Microsoft is launching a new Azure service that aims to meet the geospatial needs of enterprise customers that use location data.
Azure Location Based Services are integrated directly into Azure, which means enterprise customers can add Location Based Services to their existing Azure cloud solutions.
These new location capabilities will provide cloud developers with geographical data to power a multitude of use cases, including Internet of Things (IoT) asset tracking, fleet management, logistics, automotive, urban planning and retail.
TomTom will supply the location data for the service.
Customers can also leverage TomTom’s global community and partner network, whose users provide active and passive map and traffic data insights.
TomTom’s Anders Truelsen, managing director of BU Licensing, says “We chose to partner with Microsoft because it has expertise in scaling globally with enterprise customers and shares a joint vision with TomTom to make location a fundamental aspect of the cloud.”
“Mapmaking is in TomTom’s DNA. By building on top of Microsoft’s cloud, we believe this will make our data more accessible than ever and will empower developers to use our APIs to light up mapping scenarios for both consumer and commercial customers.”
Additionally, Azure Location Based Services customers will benefit from contributions of hundreds of millions of connected devices worldwide.
Azure Location Based Services include a set of APIs that provide mapping, search, routing, traffic and time zones that will be available through Azure.
Sam George, director, Microsoft Azure IoT, comments “As IoT continues to transform businesses by providing breakthrough insights and capabilities for connected assets, location is becoming an important aspect to consider.”
“For instance, a department of transportation can now use Azure Location Based Services to analyze and improve traffic in congested cities, freight companies can provide improved fleet management and logistics, and all businesses can track the location of assets and be notified when their location changes.”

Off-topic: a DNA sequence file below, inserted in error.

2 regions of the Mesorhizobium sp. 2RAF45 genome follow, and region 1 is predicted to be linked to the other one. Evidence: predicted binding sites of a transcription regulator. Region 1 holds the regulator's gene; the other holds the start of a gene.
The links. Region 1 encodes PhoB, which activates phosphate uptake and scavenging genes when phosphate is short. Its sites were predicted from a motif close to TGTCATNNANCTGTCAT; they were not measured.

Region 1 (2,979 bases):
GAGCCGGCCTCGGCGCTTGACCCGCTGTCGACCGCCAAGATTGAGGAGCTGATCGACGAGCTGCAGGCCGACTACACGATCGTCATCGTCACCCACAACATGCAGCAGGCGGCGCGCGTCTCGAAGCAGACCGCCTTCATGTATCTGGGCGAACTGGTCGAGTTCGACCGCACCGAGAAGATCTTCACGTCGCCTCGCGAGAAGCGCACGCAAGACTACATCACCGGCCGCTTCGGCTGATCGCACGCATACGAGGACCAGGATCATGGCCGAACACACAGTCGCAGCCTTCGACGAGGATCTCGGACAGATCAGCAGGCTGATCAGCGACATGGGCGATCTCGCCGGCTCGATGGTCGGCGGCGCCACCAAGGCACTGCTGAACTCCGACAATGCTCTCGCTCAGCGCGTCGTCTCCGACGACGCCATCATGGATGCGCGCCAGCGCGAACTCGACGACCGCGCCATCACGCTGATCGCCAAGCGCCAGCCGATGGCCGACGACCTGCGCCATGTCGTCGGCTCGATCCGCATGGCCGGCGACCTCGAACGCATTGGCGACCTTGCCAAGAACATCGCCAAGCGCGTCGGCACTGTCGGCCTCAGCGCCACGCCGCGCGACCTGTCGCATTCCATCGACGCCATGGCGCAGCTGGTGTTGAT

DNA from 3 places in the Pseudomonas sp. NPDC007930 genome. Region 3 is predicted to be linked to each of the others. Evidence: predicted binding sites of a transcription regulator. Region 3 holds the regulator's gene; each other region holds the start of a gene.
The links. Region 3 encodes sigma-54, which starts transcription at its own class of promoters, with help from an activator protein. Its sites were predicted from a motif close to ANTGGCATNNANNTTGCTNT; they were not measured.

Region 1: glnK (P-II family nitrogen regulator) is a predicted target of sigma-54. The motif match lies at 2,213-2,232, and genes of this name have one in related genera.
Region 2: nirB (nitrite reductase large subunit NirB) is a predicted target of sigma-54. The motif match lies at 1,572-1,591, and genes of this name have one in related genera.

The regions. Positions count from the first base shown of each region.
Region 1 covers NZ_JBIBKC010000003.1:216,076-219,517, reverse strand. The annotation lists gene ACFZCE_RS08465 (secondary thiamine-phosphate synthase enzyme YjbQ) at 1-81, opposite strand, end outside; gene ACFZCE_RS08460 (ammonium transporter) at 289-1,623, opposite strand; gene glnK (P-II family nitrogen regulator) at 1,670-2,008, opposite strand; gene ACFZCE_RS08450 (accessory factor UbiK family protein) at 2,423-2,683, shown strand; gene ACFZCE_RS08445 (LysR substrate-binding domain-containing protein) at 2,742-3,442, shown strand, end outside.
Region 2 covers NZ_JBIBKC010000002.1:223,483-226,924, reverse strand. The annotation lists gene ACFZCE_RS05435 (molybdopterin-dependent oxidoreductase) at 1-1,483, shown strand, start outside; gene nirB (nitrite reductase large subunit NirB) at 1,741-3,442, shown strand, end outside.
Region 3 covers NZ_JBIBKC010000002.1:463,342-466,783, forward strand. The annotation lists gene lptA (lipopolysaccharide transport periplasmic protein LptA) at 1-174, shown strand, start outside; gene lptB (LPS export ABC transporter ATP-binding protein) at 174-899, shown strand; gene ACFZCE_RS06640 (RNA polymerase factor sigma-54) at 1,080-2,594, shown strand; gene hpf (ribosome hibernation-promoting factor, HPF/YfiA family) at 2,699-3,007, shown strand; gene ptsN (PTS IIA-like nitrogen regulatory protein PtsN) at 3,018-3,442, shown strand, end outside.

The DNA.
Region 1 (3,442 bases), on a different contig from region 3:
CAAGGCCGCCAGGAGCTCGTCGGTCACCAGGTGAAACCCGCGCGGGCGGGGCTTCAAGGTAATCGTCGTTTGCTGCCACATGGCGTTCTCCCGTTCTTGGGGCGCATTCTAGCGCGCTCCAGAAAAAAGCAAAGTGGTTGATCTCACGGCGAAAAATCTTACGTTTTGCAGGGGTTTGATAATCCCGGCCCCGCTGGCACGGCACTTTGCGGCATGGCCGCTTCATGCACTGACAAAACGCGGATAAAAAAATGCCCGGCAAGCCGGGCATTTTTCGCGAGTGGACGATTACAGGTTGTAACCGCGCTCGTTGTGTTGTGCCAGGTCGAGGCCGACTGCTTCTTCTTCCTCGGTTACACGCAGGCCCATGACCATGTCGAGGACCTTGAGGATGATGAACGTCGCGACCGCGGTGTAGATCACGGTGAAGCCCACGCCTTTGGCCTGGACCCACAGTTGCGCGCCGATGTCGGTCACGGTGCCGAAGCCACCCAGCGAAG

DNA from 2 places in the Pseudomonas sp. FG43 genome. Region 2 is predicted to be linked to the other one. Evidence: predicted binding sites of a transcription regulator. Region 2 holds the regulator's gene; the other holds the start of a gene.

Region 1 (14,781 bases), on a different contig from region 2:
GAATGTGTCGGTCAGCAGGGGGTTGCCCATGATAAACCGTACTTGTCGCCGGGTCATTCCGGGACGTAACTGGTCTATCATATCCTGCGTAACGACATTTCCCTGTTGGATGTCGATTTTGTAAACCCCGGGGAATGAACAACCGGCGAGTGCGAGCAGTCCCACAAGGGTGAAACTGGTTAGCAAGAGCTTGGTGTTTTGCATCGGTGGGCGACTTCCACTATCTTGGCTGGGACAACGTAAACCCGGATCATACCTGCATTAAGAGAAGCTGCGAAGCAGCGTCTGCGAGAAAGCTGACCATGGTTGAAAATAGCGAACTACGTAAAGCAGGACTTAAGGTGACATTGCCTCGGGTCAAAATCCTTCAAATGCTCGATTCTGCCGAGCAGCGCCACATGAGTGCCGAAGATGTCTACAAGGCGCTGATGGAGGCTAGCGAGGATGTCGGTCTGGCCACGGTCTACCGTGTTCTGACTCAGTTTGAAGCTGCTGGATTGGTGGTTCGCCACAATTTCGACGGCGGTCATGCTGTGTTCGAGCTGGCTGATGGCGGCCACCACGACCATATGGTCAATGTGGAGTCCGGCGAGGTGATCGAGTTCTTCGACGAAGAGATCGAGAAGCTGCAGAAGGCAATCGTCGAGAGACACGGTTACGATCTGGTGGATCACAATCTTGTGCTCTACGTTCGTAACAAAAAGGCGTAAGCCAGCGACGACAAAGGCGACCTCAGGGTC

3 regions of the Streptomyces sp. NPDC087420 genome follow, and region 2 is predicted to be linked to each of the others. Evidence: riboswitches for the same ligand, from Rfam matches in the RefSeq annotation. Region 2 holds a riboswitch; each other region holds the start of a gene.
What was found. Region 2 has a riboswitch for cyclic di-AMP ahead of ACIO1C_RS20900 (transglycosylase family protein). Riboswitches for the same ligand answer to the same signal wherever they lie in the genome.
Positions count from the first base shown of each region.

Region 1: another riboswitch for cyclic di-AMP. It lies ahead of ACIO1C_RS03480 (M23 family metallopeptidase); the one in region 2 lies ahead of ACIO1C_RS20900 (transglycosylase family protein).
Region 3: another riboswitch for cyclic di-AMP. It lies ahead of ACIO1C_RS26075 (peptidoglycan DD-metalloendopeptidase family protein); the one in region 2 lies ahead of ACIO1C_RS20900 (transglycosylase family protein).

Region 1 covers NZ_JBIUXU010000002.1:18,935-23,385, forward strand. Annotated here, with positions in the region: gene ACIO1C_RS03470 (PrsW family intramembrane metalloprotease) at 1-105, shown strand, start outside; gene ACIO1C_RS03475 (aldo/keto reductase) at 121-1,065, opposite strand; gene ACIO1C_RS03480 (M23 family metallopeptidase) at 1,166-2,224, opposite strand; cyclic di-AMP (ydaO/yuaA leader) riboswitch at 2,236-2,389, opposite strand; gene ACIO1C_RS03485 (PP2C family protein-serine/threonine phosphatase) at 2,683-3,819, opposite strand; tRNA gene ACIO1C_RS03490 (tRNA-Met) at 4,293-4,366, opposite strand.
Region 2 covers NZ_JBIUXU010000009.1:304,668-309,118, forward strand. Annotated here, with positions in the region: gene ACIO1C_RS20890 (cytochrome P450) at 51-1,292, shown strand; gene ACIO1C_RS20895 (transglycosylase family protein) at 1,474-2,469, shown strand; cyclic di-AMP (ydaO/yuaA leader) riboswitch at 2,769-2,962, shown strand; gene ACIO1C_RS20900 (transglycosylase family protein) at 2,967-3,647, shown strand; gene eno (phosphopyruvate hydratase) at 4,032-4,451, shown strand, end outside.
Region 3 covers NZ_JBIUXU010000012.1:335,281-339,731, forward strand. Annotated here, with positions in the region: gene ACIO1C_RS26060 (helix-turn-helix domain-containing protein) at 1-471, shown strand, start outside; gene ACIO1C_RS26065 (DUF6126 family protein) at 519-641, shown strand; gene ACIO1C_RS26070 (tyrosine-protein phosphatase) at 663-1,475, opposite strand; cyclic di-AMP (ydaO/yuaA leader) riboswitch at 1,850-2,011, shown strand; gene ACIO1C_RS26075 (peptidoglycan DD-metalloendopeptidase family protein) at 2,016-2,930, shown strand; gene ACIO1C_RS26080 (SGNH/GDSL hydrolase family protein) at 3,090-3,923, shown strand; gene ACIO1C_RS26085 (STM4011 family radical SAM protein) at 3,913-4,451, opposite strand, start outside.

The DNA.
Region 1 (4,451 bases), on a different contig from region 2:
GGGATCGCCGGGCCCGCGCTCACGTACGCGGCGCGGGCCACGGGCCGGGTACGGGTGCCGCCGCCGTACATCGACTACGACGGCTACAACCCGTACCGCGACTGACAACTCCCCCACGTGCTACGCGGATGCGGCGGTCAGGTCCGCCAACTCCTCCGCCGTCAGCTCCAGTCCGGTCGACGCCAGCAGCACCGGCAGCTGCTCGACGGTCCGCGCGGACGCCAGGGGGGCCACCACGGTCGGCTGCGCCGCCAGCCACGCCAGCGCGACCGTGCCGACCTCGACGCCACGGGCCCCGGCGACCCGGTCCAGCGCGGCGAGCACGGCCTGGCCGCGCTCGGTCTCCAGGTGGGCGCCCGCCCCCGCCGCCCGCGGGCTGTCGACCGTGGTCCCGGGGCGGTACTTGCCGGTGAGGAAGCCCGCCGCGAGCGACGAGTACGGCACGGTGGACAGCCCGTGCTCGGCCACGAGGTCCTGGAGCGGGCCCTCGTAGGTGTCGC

Several service providers in the mobility space have been testing Azure Location Based Services in private preview.
Cubic Telecom, an Irish-based global telecommunications service provider in the IoT and automotive sectors, has built a proof of concept that uses the services to rank the effectiveness of the charging station placements and suggest new charging locations based on network hotspots using their aggregated (and anonymous) connectivity data.
Fathym, a U.S. based IoT solutions company, is using the services to help cities and government agencies visualize road weather conditions on a map and optimize for other routes if weather conditions are unsafe.
Esri also intends to join Azure Location Based Services to provide business customers with a complete set of location data management, digital mapping and geographic analytics, provided through Esri’s ArcGIS suite and developer APIs.
“We are excited to partner with Microsoft on its Azure Location Based Services,” comments Christopher Cappelli, vice president of Global Business Development and Sales, Esri.
“Microsoft and Esri have been strategic partners with one another for more than 20 years and have joint customers all over the world. Our joint customers have already benefitted from incorporating their existing Esri ArcGIS systems using our GeoEvent Server with Microsoft’s Azure cloud and Azure IoT solutions.”
“Others interested in incorporating location services into their apps and systems can also immediately take advantage of our complete array of capabilities for mapping and analytics.”